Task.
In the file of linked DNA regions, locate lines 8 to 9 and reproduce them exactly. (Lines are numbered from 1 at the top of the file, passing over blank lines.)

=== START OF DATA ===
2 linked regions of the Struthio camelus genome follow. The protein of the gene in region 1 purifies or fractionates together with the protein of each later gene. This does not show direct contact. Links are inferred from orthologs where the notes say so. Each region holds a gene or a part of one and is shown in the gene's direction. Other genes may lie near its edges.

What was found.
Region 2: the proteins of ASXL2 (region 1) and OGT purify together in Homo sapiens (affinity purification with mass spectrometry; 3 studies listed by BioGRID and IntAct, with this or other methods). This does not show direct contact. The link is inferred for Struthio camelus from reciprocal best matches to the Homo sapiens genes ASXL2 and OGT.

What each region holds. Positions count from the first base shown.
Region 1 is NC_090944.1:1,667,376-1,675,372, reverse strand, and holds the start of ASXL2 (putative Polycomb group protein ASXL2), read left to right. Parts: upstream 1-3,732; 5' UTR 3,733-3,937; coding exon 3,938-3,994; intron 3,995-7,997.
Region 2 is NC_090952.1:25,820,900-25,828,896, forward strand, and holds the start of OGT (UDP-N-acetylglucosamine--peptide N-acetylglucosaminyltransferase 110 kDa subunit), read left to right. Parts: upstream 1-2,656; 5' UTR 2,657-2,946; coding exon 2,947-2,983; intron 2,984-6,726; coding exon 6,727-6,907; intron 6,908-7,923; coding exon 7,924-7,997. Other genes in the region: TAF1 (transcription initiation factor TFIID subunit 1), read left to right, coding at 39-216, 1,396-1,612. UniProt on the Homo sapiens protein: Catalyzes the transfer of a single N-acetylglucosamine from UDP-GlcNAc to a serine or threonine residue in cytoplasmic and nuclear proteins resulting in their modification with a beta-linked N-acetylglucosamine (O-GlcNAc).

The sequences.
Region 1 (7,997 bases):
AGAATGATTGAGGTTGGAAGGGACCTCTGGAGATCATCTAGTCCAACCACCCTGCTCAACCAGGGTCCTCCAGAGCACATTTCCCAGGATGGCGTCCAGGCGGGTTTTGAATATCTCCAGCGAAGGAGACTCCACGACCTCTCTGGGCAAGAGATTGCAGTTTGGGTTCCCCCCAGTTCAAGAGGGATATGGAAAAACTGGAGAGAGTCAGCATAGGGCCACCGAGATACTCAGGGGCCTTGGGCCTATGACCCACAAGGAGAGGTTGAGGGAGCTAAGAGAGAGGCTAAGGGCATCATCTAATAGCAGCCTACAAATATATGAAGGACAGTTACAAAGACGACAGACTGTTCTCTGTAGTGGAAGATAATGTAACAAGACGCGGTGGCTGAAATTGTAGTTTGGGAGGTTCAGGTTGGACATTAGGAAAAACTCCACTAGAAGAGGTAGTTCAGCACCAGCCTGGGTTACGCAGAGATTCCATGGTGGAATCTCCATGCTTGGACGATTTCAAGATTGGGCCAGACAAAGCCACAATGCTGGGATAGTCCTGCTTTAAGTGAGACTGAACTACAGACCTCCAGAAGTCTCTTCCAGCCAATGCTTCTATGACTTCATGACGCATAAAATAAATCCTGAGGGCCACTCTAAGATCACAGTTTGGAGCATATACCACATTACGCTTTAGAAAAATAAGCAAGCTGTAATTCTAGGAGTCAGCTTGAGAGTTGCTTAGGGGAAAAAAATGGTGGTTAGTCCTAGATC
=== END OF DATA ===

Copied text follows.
Region 1 (7,997 bases):
AGAATGATTGAGGTTGGAAGGGACCTCTGGAGATCATCTAGTCCAACCACCCTGCTCAACCAGGGTCCTCCAGAGCACATTTCCCAGGATGGCGTCCAGGCGGGTTTTGAATATCTCCAGCGAAGGAGACTCCACGACCTCTCTGGGCAAGAGATTGCAGTTTGGGTTCCCCCCAGTTCAAGAGGGATATGGAAAAACTGGAGAGAGTCAGCATAGGGCCACCGAGATACTCAGGGGCCTTGGGCCTATGACCCACAAGGAGAGGTTGAGGGAGCTAAGAGAGAGGCTAAGGGCATCATCTAATAGCAGCCTACAAATATATGAAGGACAGTTACAAAGACGACAGACTGTTCTCTGTAGTGGAAGATAATGTAACAAGACGCGGTGGCTGAAATTGTAGTTTGGGAGGTTCAGGTTGGACATTAGGAAAAACTCCACTAGAAGAGGTAGTTCAGCACCAGCCTGGGTTACGCAGAGATTCCATGGTGGAATCTCCATGCTTGGACGATTTCAAGATTGGGCCAGACAAAGCCACAATGCTGGGATAGTCCTGCTTTAAGTGAGACTGAACTACAGACCTCCAGAAGTCTCTTCCAGCCAATGCTTCTATGACTTCATGACGCATAAAATAAATCCTGAGGGCCACTCTAAGATCACAGTTTGGAGCATATACCACATTACGCTTTAGAAAAATAAGCAAGCTGTAATTCTAGGAGTCAGCTTGAGAGTTGCTTAGGGGAAAAAAATGGTGGTTAGTCCTAGATC